Brussels, 27 Septemberavmsd-declaration. Today, nearly 40 childrens’ rights, family, consumer, public health, alcohol control, and medical organisations launched a joint call to Members of the European Parliament for ambitious action to free Europe’s children, youth and parents from aggressive marketing of products harmful to health and future well-being. Europe is facing a childhood obesity epidemic and youth drinking is causing major harm. Health problems starting in childhood often last a lifetime. The links between advertising and increased consumption are well-established, but European children and youth are still constantly bombarded by manipulative marketing and promotion across all media. Jana Hainsworth, Secretary General, Eurochild: “Children are less likely to differentiate between programming and advertisement. So, self-regulation or encryption is not enough to protect children’s right to health and all other rights enshrined in the UN Convention on Children’s Rights. Revision of the EU directive on audio-visual media services must consider best interests of the child and children’s own experiences to enable them to safely access information, use digital technology and be active citizens.” The declaration demands that strong, effective measures are put in place to minimise young people’s exposure to health-harmful marketing; to prohibit product placement and sponsorship by alcohol producers and foods high in fat, sugar and salt; and to ensure that Member States can effectively limit broadcasts from other countries on public health grounds. Mariann Skar, Secretary General, European Alcohol Policy Alliance: “Exposure to alcohol advertising increases the likelihood that young people will start drinking at an earlier age, and to drink more if they already consume alcohol. We are not proposing a ban but moderate changes that would allow children to grow up free from alcohol marketing” The statement follows the European Parliament hearing on the revision of the Audiovisual Media Services Directive (AVMSD), which is the opportunity to address the marketing of unhealthy food and alcohol at European scale. Nina Renshaw, Secretary General, European Public Health Alliance: “This is not about telling people what to eat, nor telling parents what to feed their children, but rather freeing our kids from the pressures of marketing and promotion. Today the unhealthiest options are constantly put right in front of kids via the programmes they’re most likely to be watching – not just cartoons but football matches, singing contests and reality shows. Any parent knows too well the persuasive power of kids exposed to these ads, and how difficult it makes it to go for healthier choices.” Susanne Løgstrup, Director European Heart Network: “Since the beginning of this millennium, it is well established that marketing to children affects their eating behaviour. Whilst marketing of foods high in salt, fat and sugar is not the only influencer, it is an important one and this is why the World Health Organization is calling on governments to adopt strong measures to reduce the impact on children and adults of all forms of marketing.  We believe that the European Parliament now has the perfect opportunity to act on that call.” Statement by European Academy of Paediatrics: "Health promotion initiatives should focus not only on limiting exposure to messages inciting substance abuse and unhealthy diets but also on problematic cell phone use which is closely related to this risky behaviors. Intervention strategies in early adolescence should also cover schools in order to assist families in reducing or eliminating the development of dangerous attitudes." You can download the declaration here.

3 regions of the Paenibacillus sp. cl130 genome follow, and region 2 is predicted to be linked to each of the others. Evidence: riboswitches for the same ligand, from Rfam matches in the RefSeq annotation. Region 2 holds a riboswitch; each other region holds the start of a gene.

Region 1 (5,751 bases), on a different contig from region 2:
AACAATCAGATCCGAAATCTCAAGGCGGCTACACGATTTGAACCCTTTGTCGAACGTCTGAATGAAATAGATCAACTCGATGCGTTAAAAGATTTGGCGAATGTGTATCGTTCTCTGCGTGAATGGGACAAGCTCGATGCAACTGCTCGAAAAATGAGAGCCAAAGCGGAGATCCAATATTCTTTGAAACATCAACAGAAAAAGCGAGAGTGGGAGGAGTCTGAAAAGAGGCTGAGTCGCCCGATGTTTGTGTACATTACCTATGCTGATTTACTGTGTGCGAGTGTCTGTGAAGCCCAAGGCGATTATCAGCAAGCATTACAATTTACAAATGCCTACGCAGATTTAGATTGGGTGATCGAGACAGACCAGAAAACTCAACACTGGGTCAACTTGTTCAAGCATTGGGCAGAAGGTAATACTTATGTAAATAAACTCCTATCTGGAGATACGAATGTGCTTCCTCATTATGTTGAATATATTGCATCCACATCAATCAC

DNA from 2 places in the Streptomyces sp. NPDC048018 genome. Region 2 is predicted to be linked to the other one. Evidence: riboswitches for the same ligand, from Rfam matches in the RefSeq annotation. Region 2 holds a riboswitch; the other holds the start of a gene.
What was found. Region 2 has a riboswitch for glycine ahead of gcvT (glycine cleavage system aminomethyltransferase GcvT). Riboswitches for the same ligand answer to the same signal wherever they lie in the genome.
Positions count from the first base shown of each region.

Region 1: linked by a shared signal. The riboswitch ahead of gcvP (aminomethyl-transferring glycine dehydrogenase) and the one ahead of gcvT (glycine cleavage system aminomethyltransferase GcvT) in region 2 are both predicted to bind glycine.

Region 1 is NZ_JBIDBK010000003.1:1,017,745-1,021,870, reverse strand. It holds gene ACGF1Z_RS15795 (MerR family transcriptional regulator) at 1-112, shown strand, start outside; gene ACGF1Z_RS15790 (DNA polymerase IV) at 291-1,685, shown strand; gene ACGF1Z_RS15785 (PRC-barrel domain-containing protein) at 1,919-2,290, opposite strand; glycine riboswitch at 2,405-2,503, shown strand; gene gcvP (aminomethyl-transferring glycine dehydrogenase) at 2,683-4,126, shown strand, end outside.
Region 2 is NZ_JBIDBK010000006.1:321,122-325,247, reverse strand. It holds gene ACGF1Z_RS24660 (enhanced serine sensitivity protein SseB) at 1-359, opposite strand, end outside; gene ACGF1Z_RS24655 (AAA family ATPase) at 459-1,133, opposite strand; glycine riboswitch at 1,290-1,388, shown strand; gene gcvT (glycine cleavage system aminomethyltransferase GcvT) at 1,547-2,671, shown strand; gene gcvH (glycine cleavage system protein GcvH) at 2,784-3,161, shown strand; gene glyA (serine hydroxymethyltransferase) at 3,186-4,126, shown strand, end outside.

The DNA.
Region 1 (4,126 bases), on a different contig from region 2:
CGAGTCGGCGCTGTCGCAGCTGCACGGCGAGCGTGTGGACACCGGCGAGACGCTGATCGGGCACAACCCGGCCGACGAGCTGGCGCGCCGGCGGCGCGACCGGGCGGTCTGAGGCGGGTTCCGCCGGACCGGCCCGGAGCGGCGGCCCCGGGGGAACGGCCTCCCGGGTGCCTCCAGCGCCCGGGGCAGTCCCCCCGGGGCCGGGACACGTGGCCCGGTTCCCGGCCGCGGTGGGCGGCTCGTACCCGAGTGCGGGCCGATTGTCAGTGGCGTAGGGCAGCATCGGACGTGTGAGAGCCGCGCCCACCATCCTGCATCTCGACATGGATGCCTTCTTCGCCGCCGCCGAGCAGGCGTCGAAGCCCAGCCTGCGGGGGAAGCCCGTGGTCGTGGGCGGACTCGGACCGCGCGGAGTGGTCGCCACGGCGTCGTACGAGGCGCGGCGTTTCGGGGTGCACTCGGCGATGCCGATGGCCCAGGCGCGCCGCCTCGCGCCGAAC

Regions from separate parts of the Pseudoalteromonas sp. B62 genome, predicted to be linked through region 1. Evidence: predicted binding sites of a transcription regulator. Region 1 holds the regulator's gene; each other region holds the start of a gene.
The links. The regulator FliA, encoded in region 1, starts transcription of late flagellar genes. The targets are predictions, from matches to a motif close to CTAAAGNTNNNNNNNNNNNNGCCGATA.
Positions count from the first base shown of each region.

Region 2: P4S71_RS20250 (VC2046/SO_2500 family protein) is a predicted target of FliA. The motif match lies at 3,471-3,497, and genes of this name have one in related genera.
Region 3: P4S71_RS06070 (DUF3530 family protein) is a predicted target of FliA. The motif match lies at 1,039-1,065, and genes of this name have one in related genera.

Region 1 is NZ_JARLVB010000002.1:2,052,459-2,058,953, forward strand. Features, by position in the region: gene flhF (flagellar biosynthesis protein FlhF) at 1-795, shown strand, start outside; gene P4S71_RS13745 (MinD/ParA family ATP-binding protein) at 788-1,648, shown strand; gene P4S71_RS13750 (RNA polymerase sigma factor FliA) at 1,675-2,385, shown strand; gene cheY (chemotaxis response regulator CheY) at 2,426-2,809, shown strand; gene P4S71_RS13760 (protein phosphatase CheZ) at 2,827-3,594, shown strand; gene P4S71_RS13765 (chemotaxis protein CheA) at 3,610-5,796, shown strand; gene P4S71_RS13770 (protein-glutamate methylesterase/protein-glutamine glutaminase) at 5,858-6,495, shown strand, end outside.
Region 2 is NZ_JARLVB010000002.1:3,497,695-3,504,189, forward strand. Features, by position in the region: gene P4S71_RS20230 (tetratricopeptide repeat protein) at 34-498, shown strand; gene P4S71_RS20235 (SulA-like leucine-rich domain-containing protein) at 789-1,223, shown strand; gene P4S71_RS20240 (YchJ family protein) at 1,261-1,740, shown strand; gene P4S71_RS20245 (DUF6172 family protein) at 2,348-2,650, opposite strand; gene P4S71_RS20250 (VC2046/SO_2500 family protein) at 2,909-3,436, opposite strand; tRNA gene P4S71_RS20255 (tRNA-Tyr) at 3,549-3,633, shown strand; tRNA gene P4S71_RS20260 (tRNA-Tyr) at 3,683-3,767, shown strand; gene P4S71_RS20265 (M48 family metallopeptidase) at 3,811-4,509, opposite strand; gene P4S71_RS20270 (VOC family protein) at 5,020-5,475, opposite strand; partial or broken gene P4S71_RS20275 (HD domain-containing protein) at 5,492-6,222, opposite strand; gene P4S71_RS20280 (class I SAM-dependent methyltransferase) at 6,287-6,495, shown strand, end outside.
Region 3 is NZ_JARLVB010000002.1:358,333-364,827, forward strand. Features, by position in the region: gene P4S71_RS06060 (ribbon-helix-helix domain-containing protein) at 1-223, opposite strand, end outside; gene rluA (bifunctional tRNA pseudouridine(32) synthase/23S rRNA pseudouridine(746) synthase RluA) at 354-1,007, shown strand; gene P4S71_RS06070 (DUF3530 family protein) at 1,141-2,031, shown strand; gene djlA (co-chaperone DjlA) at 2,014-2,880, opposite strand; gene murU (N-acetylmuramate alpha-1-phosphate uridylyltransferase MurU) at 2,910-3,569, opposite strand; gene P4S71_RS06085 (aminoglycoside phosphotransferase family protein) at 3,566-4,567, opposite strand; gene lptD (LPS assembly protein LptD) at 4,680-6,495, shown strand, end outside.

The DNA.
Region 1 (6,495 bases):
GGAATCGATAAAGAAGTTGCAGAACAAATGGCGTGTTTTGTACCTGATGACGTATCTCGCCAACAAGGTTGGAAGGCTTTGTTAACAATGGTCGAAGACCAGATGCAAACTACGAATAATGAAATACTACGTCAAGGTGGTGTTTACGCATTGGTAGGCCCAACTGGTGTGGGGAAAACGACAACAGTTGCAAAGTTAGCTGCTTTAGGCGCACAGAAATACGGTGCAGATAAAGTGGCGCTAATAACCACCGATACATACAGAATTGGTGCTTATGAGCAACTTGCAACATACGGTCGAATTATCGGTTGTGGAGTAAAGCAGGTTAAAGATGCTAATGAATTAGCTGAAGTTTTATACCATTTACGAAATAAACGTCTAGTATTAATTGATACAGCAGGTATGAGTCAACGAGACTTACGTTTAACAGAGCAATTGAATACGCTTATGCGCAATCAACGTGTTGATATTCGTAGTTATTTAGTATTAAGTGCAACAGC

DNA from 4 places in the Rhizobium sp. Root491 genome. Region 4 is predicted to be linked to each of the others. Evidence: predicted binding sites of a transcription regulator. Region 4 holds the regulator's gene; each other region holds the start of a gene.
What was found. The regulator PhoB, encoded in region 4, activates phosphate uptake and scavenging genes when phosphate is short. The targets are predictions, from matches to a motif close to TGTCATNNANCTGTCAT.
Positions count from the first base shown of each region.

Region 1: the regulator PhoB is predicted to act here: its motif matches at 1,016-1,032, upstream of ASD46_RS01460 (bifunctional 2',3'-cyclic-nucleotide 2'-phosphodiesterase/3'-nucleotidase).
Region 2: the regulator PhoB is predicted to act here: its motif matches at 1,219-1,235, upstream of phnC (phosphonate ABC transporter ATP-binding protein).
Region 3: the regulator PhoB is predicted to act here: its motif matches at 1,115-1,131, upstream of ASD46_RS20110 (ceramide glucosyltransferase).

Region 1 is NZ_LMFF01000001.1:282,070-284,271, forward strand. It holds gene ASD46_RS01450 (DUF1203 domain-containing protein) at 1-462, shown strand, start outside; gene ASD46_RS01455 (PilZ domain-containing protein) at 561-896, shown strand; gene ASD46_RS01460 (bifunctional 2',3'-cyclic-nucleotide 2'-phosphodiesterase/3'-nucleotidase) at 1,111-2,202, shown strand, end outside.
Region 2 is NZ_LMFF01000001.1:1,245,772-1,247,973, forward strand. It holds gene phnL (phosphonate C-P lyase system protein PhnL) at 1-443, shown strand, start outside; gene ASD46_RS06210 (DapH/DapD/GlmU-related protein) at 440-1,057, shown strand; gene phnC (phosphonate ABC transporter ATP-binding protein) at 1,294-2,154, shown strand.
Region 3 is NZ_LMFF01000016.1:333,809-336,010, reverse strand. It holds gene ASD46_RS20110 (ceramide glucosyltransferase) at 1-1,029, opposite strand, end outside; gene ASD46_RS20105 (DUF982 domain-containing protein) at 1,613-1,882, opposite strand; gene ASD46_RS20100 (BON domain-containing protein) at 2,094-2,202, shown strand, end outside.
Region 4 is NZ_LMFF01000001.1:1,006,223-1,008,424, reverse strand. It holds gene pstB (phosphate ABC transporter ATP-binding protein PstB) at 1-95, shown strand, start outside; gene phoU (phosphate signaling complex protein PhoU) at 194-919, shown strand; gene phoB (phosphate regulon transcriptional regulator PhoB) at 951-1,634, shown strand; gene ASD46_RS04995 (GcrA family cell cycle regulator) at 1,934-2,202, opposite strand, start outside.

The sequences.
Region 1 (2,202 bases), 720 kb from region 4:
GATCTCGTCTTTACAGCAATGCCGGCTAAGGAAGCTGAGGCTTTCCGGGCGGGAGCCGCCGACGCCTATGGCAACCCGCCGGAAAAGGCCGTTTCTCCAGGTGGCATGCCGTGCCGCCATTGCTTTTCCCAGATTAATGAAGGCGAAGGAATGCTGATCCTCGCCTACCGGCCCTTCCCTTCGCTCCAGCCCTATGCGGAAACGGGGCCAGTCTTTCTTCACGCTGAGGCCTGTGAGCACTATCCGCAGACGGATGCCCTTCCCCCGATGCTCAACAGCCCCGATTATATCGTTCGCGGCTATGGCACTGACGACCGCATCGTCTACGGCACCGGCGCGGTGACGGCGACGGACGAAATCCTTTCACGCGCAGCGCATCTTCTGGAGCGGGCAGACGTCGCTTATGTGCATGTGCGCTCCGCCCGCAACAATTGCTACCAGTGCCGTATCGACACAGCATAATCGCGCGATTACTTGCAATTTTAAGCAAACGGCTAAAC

The Norwegian Government Pension Fund Global has invested around 10 billion US Dollars (81 Norwegian Kroner) in multinational alcohol corporations. A campaign by Norwegian civil society organisations has been launched to stop this. The main claim of the campaign is that investing in alcohol companies is incompatible with the overarching goals of Norwegian development and foreign policies. The Government Pension Fund Global (GPFG) is one of the largest investment funds in the world, now owning 1.3 per cent of the global stock market the fund. The fund with a total value of more the 7.300 billion Norwegian Kroner (900 billion US Dollars), invests in around 8.000 companies all over the world. Close to 80 billion NOKs are invested in multinational alcohol companies. Half of this, 21 billion NOKs in ABInBev and 17 billion in SABMiller, is invested in two companies that are now merging to become the largest alcohol producer in the world. The investment portfolio also includes companies like Diageo, Heineken and Carlsberg. Such investments are now being challenged by the political campaign that aims to make the Government Pension Fund divest from alcohol production and the industry at large. A campaign has been launched in Oslo on 21 September 2016, at which reference has been made to the Global Burden of Disease study that ranks alcohol among the top five of risk factors for disease and premature deaths globally. The Norwegian NGO campaign, initiated by FORUT, claims that it is unethical to build the future welfare of the Norwegian people on profits from a product that causes health and social harm to others, in particular when the harm caused impacts so many among the world’s poorest. Continuous public debate around the investment policies and strategies of the GPFG has resulted in guidelines for ethical and responsible investments and a divestment list has been created, for which NGOs now advocate to include alcohol production. Source and more information: Comments by Kari Randen from AV-OG-TIL (Norway):kariranden_inne